- Each step brings you back to the present moment,
which is the only moment in which you can be alive.
- Thich Nhat Hanh
Walking meditation is just walking, and just meditation. That’s all. In sitting, we place our focus on our breath. In walking, we place our focus on our steps … and our breath.
In Pali it is cankama. In Thai it is jongrom. Its benefits are described by the Buddha in the Cankama Sutta. The Buddha discusses meditation as part of walking, standing, sitting, lying down in many places in his teachings.
During retreat at Khao Tham Center, we alternate 40 minutes of sitting meditation with 40 minutes of walking meditation. This seems healthier for our bodies and our minds.[note]
How to do it
There are variations on the details of doing walking meditation. Here is the way we are doing it at Khao Tham under our teacher Phra Marut.
- Choose with your eyes, or mark out with shoes or stones or whatever, a path of 10 to 20 paces. It can be indoors or outside.
- Starting at one end of your path — stand upright and still and centered. And breathing 🙂
- It is usually more comfortable and least distracting to clasp your hands either behind your back or in front of you.
- Keeping your eyes on the ground ahead of you. You are not focusing on anything there, so let the gaze soften.
Breathing! ana … pana …
- We still do our conscious ana and pana. They will go along with the speed of our walking.
- At the usual slow, meditative walking speed, gently: Breathe in on lifting, hold on moving, breathe out on placing.
- When starting out at a very fast walk, just be conscious of your natural breathing rate.
- At a somewhat slow walk, you can breathe in every two steps, breathe out every two steps.
- Walking slower, breathe in one step, breathe out one step.
aaaand sati …
- With each movement, concentrate on your whole body: standing, lifting, moving, placing. Notice the intention to stand, lift, move, place.
- Just as in sitting meditation, when other thoughts and feelings enter the mind (and they always will!) just note them, and let them go away.
- It can be good to walk at a fast or regular pace for a few rounds before you settle into the walking meditation, to loosen yourself up.
- You can extend your sati … to the soles of your feet (how does the ground feel? how does it change? Even indoors it is surprising to find the slight differences in texture and slope of a perfectly flat floor) … to the variations in air speed and temperature against your skin (especially outside, but again interesting how much there is inside) … to the disposition of your body and arms (does it change at all with alternate feet? with differences in the ground surface?). You could focus on one aspect for the entire walking session, or choose which aspects and alternate between them. The goal of it all is intention and attention.
Don’t be thrown off by all this detailed instruction. It’s just walking, it’s what you do every day! The only difference is … yup … your intention and your attention. (Well yeah, and probably the speed of your walking. 🙂 )
- Standing: At the end of your path before turning, you can bring your foot alongside the other and stand for a breath or two or three. Then continue your turn and your steps. Ajahn Sumedho does this way.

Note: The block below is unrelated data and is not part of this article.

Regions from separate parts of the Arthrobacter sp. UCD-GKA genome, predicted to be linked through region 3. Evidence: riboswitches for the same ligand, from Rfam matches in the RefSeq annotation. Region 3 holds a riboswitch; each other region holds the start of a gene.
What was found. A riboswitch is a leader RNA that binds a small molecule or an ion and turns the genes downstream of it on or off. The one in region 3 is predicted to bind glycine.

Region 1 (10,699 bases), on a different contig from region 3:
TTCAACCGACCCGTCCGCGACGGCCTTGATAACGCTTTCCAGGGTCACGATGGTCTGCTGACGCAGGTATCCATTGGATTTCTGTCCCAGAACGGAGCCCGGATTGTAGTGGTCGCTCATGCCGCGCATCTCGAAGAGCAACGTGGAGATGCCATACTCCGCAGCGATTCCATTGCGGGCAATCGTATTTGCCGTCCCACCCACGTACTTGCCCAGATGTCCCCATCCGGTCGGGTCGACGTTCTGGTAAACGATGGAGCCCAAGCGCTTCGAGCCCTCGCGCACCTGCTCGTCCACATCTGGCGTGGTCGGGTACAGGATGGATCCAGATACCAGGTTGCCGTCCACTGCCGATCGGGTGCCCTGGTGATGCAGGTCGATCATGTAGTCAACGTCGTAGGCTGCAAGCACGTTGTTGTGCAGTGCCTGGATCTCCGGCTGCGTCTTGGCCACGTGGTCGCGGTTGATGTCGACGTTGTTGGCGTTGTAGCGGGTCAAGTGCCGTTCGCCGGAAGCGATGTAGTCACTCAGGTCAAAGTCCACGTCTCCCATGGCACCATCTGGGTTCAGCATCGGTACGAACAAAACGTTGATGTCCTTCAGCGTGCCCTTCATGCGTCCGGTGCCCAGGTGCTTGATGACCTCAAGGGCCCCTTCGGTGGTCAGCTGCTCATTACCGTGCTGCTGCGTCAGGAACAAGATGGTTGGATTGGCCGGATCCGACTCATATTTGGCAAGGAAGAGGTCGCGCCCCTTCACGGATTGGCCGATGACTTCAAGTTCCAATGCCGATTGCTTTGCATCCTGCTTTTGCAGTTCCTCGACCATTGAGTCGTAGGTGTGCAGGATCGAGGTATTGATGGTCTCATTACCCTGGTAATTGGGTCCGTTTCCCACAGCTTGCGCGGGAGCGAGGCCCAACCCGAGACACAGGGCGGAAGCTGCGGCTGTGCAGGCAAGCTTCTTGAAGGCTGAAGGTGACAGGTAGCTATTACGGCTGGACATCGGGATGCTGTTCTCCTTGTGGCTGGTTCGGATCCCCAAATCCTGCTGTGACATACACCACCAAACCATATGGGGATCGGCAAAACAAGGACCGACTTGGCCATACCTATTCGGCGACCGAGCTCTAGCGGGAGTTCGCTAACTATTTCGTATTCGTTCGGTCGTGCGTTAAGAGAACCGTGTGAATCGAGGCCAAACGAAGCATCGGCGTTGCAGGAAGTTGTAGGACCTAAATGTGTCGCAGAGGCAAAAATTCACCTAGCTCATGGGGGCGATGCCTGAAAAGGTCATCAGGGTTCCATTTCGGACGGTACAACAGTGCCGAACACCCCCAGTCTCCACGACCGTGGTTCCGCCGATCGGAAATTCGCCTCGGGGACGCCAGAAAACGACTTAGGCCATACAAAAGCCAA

- One-step, three-step, six-step, …:
The above is the “three-step” walking practice. We will mostly do this one during our formal walking meditation sessions.
- You could also do “six step”: lifting heel, lifting foot, starting moving, further moving, toe placing, entire foot placing.
- You could do a “one-step” — lift/move/place, lift/move/place …
- However you do it, your breath is in tune with your walking, your focus is on your steps and your breath, and your intention is standing, lifting, moving, placing …
You can keep a faster speed for the entire walking session instead of only as a warm-up. With your breath in comfortable rhythm with it.
Instead of moving your foot slowly through the lifting, moving, placing, you can pause the foot in the middle of each movement (this is how it’s done in Diana St. Ruth’s description).
- Length of path:
Here we are using a short path, as the purpose is only to get our bodies moving and give us another method of focusing our breath — not to go wandering about the countryside. (Doing a nice long meditative walk is a good practice too, but it is a different one.)
You can let your arms hang naturally at your sides. You can put your hands in front of you, palms, up, with one hand loosely on top of the other (like we do when sitting).
And more …
Phra Olarn Thanawuttho (Wat Samai Kongkha near Srithanu) says that meditation while sitting was perfect at the beginnings of Buddhism, when people were working in fields, walking everywhere, physically active. And that in modern times walking meditation may be better for many, in a world where people are sitting all day at school or work.
- How to Practice Walking Meditation by Leslie Booker. Very nice clear article, from Lion’s Roar.
- Walking Meditation, by Diana St. Ruth – Short article, and eight-page PDF to download, from Buddhism Now.
- Download the PDF directly: from BuddhismNow.com
- Also available: from our server as PDF on usb drive after retreat
- Cankama Sutta: Walking Meditation Lots of details and photos and videos — and suttas! at Buddha Weekly
- Walk Like a Buddha: Arrive in the here and the now, by Thich Nhat Hanh – beautiful thoughts about walking.